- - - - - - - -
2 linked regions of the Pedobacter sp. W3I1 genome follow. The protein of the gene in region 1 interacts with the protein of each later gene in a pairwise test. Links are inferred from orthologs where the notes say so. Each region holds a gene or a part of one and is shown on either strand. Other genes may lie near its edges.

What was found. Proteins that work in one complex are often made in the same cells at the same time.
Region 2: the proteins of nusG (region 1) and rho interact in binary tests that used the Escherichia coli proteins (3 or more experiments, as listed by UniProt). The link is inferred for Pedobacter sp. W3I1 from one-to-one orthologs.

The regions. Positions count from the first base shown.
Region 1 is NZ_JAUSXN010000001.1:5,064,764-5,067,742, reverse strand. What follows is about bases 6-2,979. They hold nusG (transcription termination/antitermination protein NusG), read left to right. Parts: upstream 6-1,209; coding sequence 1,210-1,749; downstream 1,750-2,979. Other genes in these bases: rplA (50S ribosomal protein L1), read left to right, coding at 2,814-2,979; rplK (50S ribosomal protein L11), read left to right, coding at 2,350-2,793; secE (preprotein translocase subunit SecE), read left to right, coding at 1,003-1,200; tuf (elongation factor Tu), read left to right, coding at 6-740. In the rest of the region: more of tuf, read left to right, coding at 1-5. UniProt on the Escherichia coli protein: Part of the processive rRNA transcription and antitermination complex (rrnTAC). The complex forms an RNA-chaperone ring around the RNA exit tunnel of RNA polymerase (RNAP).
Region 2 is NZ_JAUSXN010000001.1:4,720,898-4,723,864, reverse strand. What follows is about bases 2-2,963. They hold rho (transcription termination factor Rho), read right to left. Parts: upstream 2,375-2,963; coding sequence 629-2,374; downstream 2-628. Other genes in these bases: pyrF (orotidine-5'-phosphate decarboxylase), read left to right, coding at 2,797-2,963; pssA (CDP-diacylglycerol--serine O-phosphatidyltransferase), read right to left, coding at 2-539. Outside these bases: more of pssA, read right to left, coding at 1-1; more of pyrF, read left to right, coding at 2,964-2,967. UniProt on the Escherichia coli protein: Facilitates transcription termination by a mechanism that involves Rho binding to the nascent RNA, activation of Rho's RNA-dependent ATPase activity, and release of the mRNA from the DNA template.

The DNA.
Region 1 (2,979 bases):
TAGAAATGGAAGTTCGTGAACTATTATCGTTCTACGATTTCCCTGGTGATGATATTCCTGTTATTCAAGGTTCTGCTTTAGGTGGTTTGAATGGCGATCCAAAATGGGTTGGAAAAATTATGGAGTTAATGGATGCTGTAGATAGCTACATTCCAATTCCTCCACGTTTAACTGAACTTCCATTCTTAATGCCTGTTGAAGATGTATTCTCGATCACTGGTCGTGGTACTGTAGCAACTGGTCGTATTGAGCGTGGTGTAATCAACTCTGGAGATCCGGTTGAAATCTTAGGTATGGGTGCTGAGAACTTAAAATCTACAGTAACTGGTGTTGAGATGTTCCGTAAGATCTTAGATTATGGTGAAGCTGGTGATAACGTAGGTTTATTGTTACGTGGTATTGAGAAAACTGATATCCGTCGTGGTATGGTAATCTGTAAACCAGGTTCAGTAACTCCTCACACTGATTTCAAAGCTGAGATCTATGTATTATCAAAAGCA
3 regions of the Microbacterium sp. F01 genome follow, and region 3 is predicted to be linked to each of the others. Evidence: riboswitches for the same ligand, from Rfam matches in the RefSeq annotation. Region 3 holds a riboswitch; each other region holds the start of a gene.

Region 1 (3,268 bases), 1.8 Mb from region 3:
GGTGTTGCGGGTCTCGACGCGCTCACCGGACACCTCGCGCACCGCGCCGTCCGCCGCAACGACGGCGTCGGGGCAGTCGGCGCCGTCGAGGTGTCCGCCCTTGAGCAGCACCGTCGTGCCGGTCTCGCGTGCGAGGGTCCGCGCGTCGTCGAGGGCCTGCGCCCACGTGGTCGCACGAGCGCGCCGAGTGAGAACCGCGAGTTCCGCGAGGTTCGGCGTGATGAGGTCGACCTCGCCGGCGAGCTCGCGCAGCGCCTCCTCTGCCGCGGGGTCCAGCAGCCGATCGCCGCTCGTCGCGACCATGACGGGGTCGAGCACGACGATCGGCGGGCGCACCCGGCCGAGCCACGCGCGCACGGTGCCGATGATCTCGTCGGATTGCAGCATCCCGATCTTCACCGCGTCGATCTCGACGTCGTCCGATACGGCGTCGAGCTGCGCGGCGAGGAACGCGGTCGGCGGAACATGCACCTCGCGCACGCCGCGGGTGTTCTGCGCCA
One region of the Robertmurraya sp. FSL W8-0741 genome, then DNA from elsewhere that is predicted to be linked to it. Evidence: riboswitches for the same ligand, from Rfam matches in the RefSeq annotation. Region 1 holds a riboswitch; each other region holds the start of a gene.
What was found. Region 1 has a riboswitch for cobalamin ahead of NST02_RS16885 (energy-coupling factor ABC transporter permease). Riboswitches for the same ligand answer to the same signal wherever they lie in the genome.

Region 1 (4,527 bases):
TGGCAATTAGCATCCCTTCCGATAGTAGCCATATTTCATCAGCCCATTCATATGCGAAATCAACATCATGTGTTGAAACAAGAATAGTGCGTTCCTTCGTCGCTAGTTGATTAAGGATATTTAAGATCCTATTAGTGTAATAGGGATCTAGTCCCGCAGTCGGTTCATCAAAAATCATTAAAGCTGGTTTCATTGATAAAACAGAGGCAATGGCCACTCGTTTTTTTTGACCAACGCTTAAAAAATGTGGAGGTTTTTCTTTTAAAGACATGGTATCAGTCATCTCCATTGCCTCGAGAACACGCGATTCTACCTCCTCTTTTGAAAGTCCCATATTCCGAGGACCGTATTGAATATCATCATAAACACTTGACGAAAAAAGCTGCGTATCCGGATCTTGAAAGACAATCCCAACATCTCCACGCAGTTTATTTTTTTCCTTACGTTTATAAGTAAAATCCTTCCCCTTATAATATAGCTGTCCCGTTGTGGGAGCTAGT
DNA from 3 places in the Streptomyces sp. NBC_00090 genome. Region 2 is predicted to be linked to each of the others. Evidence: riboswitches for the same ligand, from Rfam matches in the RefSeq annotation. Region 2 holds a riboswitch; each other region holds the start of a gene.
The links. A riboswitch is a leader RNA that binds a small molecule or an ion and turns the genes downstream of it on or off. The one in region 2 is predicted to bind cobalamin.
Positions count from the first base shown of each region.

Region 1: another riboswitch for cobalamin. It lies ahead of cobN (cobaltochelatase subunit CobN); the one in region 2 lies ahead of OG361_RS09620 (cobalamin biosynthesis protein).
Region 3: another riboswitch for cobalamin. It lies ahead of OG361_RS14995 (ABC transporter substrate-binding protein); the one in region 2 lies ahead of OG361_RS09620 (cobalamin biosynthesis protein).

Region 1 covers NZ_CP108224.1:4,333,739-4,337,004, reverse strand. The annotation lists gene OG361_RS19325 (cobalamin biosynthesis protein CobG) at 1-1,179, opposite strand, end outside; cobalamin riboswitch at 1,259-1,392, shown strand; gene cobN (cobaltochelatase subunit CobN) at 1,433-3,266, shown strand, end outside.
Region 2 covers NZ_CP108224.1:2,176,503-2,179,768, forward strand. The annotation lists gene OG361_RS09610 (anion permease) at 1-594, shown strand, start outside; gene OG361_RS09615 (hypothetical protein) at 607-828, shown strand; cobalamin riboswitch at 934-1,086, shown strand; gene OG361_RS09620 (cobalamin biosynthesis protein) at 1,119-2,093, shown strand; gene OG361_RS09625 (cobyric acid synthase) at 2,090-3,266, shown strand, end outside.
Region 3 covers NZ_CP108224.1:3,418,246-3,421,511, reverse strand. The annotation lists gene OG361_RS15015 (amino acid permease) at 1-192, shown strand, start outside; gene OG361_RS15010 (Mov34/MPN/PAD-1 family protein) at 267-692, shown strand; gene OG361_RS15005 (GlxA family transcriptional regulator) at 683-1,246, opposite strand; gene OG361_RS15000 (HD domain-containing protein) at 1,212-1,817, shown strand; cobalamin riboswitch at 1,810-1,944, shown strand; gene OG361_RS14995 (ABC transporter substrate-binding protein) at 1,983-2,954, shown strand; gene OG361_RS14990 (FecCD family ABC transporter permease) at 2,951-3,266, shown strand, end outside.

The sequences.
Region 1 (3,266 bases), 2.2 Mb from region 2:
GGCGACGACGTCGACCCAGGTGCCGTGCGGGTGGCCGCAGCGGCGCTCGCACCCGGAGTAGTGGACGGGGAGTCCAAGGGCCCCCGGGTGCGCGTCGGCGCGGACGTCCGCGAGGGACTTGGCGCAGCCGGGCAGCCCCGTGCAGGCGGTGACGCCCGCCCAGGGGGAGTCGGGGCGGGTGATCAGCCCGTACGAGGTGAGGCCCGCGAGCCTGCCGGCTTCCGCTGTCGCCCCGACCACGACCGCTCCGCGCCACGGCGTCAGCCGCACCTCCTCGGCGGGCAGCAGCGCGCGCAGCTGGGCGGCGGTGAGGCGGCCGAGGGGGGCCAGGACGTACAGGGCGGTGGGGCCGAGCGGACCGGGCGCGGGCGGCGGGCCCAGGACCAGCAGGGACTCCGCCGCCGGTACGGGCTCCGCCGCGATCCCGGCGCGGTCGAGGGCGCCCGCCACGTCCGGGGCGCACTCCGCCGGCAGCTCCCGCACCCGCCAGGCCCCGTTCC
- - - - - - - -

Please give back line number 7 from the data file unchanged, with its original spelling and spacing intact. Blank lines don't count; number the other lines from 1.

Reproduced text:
The DNA.